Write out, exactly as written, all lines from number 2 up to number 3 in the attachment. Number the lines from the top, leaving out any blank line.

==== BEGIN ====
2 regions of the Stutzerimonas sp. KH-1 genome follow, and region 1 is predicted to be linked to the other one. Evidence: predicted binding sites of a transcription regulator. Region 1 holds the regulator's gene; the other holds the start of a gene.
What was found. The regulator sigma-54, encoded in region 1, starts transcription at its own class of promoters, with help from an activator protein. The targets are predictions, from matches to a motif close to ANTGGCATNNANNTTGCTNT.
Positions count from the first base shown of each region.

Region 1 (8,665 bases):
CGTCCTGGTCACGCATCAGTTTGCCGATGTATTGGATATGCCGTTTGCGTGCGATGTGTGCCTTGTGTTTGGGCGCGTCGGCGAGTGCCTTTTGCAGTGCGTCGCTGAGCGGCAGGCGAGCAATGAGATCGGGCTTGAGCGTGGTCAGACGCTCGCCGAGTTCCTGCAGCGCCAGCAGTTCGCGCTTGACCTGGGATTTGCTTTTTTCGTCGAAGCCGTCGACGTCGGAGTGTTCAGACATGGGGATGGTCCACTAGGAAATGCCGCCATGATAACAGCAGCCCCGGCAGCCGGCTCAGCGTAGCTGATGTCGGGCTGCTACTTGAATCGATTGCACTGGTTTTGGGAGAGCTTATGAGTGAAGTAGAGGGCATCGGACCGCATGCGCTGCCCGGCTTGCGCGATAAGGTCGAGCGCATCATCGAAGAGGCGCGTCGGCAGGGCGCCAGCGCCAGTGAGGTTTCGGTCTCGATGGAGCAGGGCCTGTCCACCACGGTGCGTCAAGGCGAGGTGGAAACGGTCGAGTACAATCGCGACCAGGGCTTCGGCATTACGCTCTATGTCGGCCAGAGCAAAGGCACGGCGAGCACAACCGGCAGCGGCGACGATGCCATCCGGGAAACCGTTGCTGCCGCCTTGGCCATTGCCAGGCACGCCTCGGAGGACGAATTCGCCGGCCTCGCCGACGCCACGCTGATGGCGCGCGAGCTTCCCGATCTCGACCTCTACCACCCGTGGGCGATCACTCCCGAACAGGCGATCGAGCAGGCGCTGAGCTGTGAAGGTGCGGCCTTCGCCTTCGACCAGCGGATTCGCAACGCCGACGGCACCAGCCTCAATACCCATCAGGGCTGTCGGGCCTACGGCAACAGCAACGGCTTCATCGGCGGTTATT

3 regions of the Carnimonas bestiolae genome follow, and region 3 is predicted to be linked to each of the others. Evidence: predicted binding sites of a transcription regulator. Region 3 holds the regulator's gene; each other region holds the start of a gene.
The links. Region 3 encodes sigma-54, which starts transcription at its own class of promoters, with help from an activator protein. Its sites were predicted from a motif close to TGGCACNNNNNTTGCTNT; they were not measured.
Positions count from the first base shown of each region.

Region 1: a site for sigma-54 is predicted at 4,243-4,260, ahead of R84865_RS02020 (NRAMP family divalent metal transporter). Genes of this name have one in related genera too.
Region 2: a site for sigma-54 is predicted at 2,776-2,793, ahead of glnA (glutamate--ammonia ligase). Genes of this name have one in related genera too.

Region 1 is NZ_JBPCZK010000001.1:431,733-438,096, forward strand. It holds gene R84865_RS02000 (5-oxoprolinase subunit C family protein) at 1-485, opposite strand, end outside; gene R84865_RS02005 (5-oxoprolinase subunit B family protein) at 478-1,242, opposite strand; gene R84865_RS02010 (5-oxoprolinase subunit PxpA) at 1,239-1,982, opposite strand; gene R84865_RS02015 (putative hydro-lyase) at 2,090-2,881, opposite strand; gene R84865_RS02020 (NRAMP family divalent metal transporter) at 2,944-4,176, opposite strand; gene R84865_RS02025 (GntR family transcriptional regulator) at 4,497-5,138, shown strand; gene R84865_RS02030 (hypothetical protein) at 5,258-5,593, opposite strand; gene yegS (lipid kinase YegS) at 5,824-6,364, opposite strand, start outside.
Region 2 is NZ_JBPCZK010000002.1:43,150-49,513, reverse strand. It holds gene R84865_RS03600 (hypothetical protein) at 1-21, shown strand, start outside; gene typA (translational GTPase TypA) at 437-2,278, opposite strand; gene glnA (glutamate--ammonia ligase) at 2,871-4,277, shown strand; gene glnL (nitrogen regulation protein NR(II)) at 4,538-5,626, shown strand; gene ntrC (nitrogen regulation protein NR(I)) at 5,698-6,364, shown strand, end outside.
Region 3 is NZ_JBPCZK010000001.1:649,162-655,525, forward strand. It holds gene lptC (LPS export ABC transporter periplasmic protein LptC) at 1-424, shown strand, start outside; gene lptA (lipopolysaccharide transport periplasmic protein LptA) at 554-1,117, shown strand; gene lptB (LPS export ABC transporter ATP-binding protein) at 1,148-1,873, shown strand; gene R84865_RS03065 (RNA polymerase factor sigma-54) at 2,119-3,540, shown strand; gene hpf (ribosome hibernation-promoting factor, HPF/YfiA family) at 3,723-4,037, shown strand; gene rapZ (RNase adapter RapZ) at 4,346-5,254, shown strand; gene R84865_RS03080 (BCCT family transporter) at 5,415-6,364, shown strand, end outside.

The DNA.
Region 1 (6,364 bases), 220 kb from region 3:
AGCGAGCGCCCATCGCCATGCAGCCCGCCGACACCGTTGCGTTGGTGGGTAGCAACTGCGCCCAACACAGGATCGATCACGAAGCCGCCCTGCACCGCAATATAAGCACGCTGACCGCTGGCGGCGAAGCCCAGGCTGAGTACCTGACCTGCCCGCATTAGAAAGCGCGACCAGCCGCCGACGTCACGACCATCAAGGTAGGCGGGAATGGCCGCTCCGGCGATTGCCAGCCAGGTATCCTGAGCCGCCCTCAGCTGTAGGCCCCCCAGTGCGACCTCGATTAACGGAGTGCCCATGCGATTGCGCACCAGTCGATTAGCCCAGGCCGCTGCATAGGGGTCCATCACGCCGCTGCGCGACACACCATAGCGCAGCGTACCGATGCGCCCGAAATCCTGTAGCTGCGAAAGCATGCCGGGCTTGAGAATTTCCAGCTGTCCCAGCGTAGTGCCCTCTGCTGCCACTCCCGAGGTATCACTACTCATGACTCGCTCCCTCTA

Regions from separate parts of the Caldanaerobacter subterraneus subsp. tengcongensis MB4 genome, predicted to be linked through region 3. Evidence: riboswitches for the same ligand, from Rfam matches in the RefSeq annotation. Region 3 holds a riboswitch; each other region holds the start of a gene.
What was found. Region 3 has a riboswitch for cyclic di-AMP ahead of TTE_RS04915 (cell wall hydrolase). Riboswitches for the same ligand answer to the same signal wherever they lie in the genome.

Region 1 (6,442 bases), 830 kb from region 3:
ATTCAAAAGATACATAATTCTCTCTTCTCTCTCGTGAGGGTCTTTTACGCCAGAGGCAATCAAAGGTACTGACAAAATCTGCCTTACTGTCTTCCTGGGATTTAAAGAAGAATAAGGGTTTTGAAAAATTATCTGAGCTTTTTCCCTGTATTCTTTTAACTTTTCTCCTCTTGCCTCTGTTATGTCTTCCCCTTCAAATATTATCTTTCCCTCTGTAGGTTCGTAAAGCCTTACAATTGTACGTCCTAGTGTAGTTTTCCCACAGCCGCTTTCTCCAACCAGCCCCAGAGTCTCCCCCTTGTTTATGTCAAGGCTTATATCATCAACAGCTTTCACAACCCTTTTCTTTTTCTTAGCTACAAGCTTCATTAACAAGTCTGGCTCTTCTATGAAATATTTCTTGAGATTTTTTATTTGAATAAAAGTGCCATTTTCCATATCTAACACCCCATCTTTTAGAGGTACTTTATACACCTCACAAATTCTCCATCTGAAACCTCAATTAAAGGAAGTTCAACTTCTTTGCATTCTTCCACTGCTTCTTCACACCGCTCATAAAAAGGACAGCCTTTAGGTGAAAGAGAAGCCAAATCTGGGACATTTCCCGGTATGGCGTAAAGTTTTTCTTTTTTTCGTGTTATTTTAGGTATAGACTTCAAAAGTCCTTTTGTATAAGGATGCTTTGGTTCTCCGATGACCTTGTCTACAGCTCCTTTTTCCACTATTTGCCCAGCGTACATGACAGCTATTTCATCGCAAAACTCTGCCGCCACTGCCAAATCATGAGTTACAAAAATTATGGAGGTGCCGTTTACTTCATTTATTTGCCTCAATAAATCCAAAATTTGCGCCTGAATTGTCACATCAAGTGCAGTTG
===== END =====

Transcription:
What was found. The regulator sigma-54, encoded in region 1, starts transcription at its own class of promoters, with help from an activator protein. The targets are predictions, from matches to a motif close to ANTGGCATNNANNTTGCTNT.
Positions count from the first base shown of each region.